Some of the world’s richest countries have today reached a milestone agreement to close international tax loopholes used by some of the largest multinational companies, including major technology companies such as Apple, Google and Amazon (via Reuters).
At the G7 summit in London, representatives of the United States, Britain, France, Germany, Canada, Italy and Japan reached an agreement on a coordinated effort to support a minimum tax rate of at least 15 percent and committed to ensuring that multinational companies pay taxes in the countries. where the business operates.
“After years of discussion, G7 finance ministers have reached a historic agreement to reform the global tax system to make it suitable for the global digital age,” said British Chancellor Rishi Sunak.
The joint agreement, which is expected to form the basis of a global pact next month, aims to stop the US Treasury Secretary Janet Yellen called the “thirty-year run on corporate tax rates”, where countries have felt compelled to cut taxes and introduce exemptions to remain appealing to corporate giants.
The agreement will put pressure on other countries to follow and join the agreement. A meeting with the G20 next month is expected to continue talks with a wider group of nations, including Argentina, Australia, Brazil, China, India, Indonesia, Mexico, Russia, Saudi Arabia, South Africa, South Korea and Turkey.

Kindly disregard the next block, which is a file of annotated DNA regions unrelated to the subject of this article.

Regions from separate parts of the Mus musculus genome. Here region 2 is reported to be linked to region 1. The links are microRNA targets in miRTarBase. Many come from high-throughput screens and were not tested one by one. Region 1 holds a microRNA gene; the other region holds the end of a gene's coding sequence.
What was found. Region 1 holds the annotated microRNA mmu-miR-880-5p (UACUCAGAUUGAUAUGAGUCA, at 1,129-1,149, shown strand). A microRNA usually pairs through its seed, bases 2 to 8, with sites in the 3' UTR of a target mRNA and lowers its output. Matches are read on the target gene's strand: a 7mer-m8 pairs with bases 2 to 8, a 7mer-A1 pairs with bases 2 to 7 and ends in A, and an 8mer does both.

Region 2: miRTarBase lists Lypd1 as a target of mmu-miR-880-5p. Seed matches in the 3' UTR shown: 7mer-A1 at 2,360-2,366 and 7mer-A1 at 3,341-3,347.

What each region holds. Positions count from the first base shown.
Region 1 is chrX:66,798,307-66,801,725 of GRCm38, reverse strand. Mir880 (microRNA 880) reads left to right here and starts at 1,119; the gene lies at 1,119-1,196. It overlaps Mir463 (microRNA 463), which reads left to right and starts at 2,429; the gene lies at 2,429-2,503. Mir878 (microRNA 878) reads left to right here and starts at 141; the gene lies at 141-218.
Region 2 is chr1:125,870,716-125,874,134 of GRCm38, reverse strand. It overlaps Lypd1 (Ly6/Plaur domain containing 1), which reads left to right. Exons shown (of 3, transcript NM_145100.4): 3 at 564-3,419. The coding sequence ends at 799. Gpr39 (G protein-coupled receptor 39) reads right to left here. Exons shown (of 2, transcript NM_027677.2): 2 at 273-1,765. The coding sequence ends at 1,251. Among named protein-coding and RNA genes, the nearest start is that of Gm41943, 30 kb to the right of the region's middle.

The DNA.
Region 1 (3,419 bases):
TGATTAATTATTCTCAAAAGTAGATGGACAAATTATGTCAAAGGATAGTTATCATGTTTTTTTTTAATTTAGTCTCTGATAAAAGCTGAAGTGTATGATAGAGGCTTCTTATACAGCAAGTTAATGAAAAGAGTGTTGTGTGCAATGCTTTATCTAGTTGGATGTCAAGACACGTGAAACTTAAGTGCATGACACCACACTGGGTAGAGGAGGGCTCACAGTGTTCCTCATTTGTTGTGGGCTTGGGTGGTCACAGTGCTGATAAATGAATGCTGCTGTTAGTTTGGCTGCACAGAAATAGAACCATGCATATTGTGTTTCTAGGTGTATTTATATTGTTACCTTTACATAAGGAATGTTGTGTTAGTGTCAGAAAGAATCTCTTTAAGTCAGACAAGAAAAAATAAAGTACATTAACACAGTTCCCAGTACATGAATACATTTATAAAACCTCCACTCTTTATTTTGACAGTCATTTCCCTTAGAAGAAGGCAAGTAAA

Any broader, final agreement could have implications for low-tax countries and tax havens, such as Ireland, where Apple is headquartered outside the United States. Low-tax countries are expected to try to build support for a minimum rate as close as possible to around 12.5 per cent or apply for exemptions.
US multinational corporations play a key role in Ireland’s economy, attracted by the country’s “BEPS” tool, which protects their non-US profits from the US “worldwide” corporate tax system and provides an effective Irish tax rate of zero to 2.5 per cent. As a result, large multinational companies, especially in the technology industry, such as Apple, Google, Amazon and Facebook, are expected to be strongly affected by the new international tax plans.
The agreed minimum tax rate of 15 per cent is still above the level in countries such as Ireland, but below the lowest level in the G7. The 15% rate is lower than the 21% expected ahead of the summit, and some countries, such as France, argue that the 15% rate should be seen as a basic level for setting a higher, more ambitious interest rate.
A step was also agreed towards getting companies to declare their environmental impact in a standardized way, first and foremost so that it is clearer to investors.
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